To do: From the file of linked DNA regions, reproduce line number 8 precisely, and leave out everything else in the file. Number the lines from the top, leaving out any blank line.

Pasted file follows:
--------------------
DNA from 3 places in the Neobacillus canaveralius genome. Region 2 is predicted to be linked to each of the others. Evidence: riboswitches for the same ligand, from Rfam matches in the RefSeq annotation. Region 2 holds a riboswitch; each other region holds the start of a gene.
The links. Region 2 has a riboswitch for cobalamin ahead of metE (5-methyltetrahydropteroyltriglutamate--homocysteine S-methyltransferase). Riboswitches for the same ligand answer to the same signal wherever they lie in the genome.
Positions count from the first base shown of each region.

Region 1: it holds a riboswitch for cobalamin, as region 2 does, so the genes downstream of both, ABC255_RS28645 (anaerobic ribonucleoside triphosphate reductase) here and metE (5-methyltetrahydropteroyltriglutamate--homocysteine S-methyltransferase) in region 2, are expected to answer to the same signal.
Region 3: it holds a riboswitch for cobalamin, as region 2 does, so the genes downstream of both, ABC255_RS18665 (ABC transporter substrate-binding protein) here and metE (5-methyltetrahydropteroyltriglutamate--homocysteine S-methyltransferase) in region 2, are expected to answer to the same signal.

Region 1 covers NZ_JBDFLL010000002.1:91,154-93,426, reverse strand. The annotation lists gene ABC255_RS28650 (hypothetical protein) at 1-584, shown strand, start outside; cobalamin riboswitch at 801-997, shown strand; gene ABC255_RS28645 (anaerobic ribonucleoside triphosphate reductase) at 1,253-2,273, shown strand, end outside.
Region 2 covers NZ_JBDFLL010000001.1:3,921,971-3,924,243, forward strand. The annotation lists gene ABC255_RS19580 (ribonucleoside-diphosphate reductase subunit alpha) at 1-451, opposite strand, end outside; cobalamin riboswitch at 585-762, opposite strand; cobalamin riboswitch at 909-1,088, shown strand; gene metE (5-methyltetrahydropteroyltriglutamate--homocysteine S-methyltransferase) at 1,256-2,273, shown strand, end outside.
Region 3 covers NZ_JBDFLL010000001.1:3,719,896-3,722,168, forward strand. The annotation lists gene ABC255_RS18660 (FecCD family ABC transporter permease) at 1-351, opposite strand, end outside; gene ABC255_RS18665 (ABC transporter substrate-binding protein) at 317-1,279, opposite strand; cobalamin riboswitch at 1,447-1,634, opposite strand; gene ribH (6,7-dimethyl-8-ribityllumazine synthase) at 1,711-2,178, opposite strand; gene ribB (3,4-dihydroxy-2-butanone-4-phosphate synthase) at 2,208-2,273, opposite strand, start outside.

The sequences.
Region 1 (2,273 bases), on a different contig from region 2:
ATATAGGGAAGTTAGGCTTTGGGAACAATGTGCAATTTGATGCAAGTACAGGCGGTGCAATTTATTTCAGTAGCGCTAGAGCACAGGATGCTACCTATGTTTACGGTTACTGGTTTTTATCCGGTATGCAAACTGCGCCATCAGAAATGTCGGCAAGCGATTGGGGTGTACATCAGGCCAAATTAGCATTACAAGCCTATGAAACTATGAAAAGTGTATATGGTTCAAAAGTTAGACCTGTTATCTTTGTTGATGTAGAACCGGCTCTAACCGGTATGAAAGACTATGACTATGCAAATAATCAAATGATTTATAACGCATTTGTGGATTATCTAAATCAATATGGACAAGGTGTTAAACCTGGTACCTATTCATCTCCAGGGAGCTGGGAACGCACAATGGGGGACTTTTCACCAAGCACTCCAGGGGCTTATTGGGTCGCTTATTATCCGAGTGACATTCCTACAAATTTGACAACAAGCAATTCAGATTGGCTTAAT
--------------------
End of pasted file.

Region 3 covers NZ_JBDFLL010000001.1:3,719,896-3,722,168, forward strand. The annotation lists gene ABC255_RS18660 (FecCD family ABC transporter permease) at 1-351, opposite strand, end outside; gene ABC255_RS18665 (ABC transporter substrate-binding protein) at 317-1,279, opposite strand; cobalamin riboswitch at 1,447-1,634, opposite strand; gene ribH (6,7-dimethyl-8-ribityllumazine synthase) at 1,711-2,178, opposite strand; gene ribB (3,4-dihydroxy-2-butanone-4-phosphate synthase) at 2,208-2,273, opposite strand, start outside.